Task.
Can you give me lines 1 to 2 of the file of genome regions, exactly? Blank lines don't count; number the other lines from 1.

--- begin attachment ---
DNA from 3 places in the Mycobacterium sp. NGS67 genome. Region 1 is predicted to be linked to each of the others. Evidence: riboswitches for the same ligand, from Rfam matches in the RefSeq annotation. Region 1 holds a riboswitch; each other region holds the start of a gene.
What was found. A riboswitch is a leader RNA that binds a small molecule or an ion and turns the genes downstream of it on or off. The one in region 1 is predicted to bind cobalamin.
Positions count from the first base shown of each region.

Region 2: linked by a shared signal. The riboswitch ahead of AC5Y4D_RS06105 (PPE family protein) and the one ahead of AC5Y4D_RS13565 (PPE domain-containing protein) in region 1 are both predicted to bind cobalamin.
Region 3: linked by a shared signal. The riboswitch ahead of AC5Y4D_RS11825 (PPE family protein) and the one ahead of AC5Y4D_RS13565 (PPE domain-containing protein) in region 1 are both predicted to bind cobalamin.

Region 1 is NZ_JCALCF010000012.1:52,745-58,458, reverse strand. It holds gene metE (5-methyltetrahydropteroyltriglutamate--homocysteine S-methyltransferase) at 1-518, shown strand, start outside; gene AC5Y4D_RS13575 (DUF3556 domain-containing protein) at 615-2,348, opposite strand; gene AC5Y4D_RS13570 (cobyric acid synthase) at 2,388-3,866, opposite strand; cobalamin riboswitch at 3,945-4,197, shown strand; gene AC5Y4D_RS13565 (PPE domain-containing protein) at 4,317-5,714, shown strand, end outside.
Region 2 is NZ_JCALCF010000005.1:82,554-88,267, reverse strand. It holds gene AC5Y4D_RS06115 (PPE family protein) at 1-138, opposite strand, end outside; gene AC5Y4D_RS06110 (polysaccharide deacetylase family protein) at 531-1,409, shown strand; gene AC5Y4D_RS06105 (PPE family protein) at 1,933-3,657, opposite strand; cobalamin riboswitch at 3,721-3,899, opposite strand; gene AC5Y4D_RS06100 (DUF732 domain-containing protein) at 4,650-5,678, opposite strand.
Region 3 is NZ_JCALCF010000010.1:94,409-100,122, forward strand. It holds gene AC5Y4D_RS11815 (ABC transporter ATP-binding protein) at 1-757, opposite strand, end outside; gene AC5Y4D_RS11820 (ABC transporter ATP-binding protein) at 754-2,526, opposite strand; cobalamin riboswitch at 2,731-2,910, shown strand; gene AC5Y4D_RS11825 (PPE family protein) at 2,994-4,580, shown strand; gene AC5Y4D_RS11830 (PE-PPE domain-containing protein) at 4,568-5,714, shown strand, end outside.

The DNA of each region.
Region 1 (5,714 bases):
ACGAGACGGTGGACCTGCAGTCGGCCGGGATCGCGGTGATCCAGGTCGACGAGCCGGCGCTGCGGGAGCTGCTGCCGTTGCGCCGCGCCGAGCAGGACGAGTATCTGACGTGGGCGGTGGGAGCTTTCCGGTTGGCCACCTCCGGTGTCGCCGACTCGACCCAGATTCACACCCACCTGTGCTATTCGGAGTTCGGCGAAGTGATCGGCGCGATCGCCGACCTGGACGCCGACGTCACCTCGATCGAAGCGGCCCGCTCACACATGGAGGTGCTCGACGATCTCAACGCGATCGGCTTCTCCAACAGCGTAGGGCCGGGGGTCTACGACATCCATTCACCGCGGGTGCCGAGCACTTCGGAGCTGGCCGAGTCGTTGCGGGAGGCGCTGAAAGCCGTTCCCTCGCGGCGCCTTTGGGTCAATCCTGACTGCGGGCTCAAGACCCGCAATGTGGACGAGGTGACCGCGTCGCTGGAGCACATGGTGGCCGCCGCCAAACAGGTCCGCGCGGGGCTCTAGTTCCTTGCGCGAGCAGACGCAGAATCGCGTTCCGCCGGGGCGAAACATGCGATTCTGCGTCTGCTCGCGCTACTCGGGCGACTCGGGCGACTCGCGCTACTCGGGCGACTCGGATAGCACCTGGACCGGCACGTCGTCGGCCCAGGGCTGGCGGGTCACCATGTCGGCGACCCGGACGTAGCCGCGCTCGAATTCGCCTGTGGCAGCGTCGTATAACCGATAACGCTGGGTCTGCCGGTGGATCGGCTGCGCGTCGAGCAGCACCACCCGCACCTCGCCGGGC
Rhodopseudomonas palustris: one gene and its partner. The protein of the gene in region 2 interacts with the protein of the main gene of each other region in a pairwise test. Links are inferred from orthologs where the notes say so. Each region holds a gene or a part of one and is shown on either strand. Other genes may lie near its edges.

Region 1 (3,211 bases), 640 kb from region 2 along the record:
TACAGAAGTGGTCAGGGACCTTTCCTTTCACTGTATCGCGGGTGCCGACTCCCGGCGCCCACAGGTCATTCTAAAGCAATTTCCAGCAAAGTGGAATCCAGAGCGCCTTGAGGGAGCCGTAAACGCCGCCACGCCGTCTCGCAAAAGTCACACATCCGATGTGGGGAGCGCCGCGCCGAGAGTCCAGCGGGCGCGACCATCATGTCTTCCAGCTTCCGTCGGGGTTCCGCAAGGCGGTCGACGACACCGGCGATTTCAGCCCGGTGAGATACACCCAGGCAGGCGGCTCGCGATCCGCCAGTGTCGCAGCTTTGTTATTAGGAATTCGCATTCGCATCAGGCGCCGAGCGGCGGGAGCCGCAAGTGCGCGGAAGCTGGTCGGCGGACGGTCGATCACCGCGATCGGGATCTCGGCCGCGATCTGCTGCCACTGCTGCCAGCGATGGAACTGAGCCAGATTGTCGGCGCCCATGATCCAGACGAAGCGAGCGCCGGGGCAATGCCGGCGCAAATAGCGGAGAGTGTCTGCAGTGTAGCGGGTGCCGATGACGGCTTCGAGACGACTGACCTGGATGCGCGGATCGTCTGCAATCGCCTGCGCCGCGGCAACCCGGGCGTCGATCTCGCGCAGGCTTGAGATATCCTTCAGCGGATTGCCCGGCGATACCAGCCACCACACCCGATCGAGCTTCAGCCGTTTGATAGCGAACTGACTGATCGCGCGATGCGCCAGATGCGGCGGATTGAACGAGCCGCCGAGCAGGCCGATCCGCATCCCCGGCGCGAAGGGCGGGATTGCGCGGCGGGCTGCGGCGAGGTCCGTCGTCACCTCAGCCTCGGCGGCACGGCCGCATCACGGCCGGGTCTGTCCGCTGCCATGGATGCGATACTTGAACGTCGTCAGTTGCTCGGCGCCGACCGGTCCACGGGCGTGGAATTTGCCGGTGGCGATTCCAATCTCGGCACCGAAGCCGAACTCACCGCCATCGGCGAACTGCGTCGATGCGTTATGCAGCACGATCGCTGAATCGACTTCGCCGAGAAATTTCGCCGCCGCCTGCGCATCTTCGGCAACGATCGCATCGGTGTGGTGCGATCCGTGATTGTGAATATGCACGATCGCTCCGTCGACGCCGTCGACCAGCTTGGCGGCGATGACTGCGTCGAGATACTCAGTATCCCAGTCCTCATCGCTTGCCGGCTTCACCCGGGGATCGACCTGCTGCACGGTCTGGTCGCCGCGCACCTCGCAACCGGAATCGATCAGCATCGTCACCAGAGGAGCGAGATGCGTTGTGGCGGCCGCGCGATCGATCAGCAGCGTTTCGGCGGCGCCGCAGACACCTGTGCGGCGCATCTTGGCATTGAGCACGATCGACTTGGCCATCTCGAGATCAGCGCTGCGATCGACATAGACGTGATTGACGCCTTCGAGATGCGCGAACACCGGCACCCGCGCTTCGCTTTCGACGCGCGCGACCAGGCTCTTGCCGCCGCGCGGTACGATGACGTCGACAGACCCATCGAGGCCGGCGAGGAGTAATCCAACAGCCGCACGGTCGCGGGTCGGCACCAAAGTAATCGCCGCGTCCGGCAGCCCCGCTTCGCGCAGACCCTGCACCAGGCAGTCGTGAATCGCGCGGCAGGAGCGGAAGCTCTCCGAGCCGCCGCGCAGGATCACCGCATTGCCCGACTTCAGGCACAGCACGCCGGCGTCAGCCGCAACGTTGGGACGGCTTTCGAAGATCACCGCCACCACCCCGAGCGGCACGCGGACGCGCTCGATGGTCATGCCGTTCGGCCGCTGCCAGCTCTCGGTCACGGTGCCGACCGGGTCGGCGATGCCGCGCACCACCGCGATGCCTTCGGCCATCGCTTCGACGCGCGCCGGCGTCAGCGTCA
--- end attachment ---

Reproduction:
DNA from 3 places in the Mycobacterium sp. NGS67 genome. Region 1 is predicted to be linked to each of the others. Evidence: riboswitches for the same ligand, from Rfam matches in the RefSeq annotation. Region 1 holds a riboswitch; each other region holds the start of a gene.
What was found. A riboswitch is a leader RNA that binds a small molecule or an ion and turns the genes downstream of it on or off. The one in region 1 is predicted to bind cobalamin.